Independent presidential candidate Rtd Gen. Henry Tumukunde has cautioned the Chairperson of the Electoral Commission (EC) Justice Simon Byabakama to desist from any acts portraying him and the commission as a partisan electoral body.
Tumukunde’s warning comes at a time when Byabakama is supervising violent electoral campaigns where the state police and other security forces ascend onto opposition presidential candidates and their teams in the guise of enforcing the Standard Operation Procedures (SOPs) peddled at curbing the spread of Covid-19.
He decried the continuous militarizing of Campaigns saying that the trained 5,000 Special Police Constable (SPCs) are aimed at intimidating voters and are a vote to the National Resistance Movement (NRM).
“I am extremely concerned that between the nomination and now, 543,000 voters have all over come up. Where were these voters verified from and to whose knowledge? The biometric machines are being introduced without the knowledge of any candidates. This means that we are heading for a very uncertain electronic voting period,” he said.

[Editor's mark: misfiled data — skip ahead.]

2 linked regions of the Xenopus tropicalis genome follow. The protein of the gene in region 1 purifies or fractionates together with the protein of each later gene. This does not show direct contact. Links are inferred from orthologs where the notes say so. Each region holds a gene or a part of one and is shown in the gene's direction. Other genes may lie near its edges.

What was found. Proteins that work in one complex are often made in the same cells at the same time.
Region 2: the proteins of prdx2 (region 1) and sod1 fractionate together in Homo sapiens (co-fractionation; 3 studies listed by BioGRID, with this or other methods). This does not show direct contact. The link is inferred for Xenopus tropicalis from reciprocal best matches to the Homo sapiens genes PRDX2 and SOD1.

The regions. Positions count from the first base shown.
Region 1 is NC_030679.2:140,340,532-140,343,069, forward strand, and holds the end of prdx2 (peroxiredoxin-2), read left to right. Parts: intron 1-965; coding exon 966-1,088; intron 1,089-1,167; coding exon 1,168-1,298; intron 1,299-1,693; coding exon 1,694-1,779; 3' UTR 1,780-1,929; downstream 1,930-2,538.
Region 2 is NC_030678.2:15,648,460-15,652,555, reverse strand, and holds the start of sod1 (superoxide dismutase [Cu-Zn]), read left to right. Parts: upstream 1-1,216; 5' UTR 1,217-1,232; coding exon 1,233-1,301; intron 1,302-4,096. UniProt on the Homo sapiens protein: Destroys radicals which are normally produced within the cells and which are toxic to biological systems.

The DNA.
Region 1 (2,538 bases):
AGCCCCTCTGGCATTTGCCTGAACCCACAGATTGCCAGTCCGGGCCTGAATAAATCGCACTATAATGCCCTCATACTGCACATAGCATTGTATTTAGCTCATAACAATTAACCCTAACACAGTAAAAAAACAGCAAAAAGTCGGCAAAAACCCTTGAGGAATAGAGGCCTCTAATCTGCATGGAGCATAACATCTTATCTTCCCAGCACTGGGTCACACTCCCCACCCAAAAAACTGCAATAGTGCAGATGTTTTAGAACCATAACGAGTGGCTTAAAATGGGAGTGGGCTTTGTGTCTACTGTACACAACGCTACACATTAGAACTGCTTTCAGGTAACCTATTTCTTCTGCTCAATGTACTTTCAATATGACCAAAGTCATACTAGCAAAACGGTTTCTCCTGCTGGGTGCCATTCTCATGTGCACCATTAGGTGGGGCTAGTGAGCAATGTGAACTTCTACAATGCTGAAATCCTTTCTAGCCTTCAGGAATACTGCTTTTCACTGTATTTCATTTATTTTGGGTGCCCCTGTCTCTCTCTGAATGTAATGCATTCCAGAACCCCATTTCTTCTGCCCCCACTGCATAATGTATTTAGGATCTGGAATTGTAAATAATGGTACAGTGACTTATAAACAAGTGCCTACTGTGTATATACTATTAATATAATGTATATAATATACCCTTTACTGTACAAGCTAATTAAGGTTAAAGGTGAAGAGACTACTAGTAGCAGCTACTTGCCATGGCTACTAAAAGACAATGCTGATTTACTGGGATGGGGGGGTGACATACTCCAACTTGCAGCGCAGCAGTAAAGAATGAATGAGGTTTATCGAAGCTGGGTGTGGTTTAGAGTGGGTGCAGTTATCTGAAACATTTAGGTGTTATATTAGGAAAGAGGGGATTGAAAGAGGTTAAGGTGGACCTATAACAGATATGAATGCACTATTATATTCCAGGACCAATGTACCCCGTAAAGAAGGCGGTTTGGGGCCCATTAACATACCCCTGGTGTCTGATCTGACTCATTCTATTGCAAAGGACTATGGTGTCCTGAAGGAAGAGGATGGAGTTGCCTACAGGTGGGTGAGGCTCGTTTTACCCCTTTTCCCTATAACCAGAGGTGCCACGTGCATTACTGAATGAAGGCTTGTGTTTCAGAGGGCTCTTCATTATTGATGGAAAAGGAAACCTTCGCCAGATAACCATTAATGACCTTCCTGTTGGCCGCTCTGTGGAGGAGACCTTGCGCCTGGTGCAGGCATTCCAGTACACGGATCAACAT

“No Ugandan is certain about the results of the coming elections. In Congo there were designs to rig elections however the Congolese turned up in big numbers and voted against the candidate they did want and that is how we see Félix Tshisekedi becoming president. I therefore call upon Ugandans to massively turn up and vote in big numbers and protect their vote so that we give up on ousting government through an election,” he said
Tumukunde criticized the new polling guidelines saying they are unconstitutional and aimed at infringing on the rights of the voters on choosing leaders of their choice. “Why would you stop a journalist or camera person from accessing a polling station?” he asked adding that they don’t want vote rigging, bribery and violence to be captured.
He asked the Electoral Commission to take full charge of the electoral process and avoid being influenced by any individual or institution because they will be responsible for every result of the electoral process.